On Monday, the pilot strike at SAS was a reality. 30,000 passengers are affected every day. At the same time, the strike costs the company NOK 100 million every day.
At the center of the labor dispute are two recent subsidiaries, SAS Connect and SAS Link. These employ pilots and cabin crew on new terms. SAS management says this is necessary to compete with holidaymakers in particular. SAS pilots say it is a matter of breaching the contract SAS already has with them.
Also important is whether the roughly 450 pilots still out of work after the pandemic will be offered jobs at the same SAS company they were fired from, or at the same pay and working hours as they were before. The SAS joins are employed with slightly lower wages and slightly longer working hours.
This is the controversy in the pilot strike
Pilots are on strike because they fear they will lose many of their working conditions if they apply for jobs at SAS’ new subsidiary. This is a recent development.
Here are the terms of SAS Scandinavia and SAS Connect that pilots are now fighting against:
Pilot captains in the SAS log 10 years and more in the air, earn lower salaries, and have salary increases every year instead of every year.
After 17 years on the air, you’ve also hit the ceiling for base salary at Connect.
A flight captain with 10 years flying at SAS Scandinavia earns NOK 990,506. A flight captain with similar experience at SAS Connect earns over 899,190.
After 17 years as a flight captain at SAS Scandinavia, you earn NOK 1,155,534. SAS Connect earns 1,078,410. This base salary is never higher for Connect Captains.
SAS Scandinavia earns up to NOK 1,336,202 after 25 years on the air.
Pilots have said SAS has offered to take a 5 per cent pay cut in Scandinavia. This means that the wage gap between Scandinavia and Connect has halved compared to what it is today.
Note: Most SAS pilots have at least 10 years before becoming a captain.
Several working days
SAS Connect has 3-6 additional work days per year, depending on which shift you are on.
Employees with predictable shifts at Link have to work 190 days a year, compared to 184 at SAS Scandinavia.
Additionally, the cycle looks a bit different in Connect and Scandinavia.
At SAS Scandinavia, pilots work five days before four days off. This cycle runs throughout the year.
At SAS Connect, you work five days, four days off, five days work and three days off.
On a variable shift, i.e. you receive the next month’s work list in the middle of the previous month, you work 180 days a year at SAS Scandinavia and 183 days at SAS Link.
In addition, those who work in conjunction must agree to work less in the off-season in winter and more in the summer. They have different rules for what counts as a weekend holiday. SAS management believes that these rules allow the operation of multiple flights with the same number of pilots.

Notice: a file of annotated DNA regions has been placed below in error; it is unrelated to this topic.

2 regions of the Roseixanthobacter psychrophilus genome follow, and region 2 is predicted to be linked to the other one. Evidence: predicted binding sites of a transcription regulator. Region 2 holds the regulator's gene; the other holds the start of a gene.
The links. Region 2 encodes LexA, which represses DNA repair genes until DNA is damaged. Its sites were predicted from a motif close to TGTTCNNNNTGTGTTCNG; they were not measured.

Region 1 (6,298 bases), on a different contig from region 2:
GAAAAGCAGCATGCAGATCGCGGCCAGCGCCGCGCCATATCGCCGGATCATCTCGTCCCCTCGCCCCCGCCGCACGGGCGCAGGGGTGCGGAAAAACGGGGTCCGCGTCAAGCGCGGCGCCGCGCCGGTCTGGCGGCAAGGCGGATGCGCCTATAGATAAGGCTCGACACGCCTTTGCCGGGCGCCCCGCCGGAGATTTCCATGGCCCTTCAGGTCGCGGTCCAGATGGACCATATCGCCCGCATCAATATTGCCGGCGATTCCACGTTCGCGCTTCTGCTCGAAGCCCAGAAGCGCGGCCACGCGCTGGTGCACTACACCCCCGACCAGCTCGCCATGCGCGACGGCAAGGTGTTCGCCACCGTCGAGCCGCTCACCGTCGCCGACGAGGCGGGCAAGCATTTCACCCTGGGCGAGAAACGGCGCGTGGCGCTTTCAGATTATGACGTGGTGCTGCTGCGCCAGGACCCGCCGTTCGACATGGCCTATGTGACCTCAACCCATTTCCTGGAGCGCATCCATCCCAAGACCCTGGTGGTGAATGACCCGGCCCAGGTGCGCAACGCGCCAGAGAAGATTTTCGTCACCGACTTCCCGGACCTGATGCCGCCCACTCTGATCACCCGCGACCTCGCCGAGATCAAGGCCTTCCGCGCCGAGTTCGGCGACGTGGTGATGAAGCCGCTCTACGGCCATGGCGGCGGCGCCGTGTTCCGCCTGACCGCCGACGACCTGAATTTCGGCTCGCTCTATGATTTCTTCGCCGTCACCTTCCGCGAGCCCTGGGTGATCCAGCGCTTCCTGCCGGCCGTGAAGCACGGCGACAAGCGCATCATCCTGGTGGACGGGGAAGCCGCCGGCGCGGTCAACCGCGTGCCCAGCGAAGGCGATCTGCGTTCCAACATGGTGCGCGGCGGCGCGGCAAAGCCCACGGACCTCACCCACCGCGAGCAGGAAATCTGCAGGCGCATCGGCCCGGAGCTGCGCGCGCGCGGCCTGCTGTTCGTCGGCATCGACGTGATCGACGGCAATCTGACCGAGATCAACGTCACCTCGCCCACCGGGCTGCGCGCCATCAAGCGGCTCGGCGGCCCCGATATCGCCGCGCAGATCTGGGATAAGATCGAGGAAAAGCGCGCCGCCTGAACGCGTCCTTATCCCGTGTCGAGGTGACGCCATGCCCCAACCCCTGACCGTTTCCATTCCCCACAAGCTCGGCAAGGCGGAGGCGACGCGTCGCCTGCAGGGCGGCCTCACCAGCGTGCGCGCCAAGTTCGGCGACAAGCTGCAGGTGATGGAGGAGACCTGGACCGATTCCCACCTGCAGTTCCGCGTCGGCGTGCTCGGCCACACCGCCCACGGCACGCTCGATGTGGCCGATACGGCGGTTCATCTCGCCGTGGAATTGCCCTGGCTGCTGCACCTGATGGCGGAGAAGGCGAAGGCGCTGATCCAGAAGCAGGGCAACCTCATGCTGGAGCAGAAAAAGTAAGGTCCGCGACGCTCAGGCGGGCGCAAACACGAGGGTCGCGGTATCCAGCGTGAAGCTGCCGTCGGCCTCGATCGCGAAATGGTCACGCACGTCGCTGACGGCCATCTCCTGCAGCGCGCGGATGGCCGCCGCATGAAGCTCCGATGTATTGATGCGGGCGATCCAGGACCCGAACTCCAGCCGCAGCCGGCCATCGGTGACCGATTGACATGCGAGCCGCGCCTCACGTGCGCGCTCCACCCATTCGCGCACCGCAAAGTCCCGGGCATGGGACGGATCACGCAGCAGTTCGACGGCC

Pilots: It’s not about collective agreements
Roger Cloxet, president of the Norwegian SAS pilots’ association, says they are not reacting to the content of the collective agreements in Connect and Link.
– We react to you restarting SAS and saying that Connect and Link are new entities. They are flying the same aircraft, the same passengers, on the SAS routes we operated before the pandemic, and are telling our laid off people that they have no right to work for those companies again. We think that is wrong. These are our jobs, these are our collective agreements.
Kjetil Håbjørg, Norway’s CEO at SAS, said it was about restructuring SAS to fit the new market.
– New companies have adapted to the leisure market where you fly longer on weekends and in the summer. It is important to keep in mind that wages and working conditions are determined by the market. Pilots and employers must find themselves in this.
Gnani rejects that argument.
– This is just nonsense. All of our passengers have flown with SAS on leisure trips and weekends away. An SAS pilot can work three out of four weekends a month, seven days a week, all holidays and all holidays.
– SAS flights are operated by SAS pilots
An important point Cloxett made was that pilots could lose their seniority if they started in the SAS ranks.
– A pilot that changes the company restarts, and SAS can now make it by restarting. This means that all old employees applying for jobs in new companies lose all accrued seniority including salary seniority.
According to SAS, pilots are hired on the same terms based on experience, but not necessarily on the salary level they earned.
Håbjørg still believes that there are no major differences between SAS Scandinavia and Connect.
– The salary is good and often high, but there are other conditions that suit a different market. We need that because the market is changing, he says.
The time required for the parties to reach an agreement is reasonable.
– SAS should come to us and say that they respect the intent of our collective agreements and that SAS flights must be flown by SAS pilots. Then, we need to agree on an amicable arrangement on how to quickly re-employ those who have been laid off.
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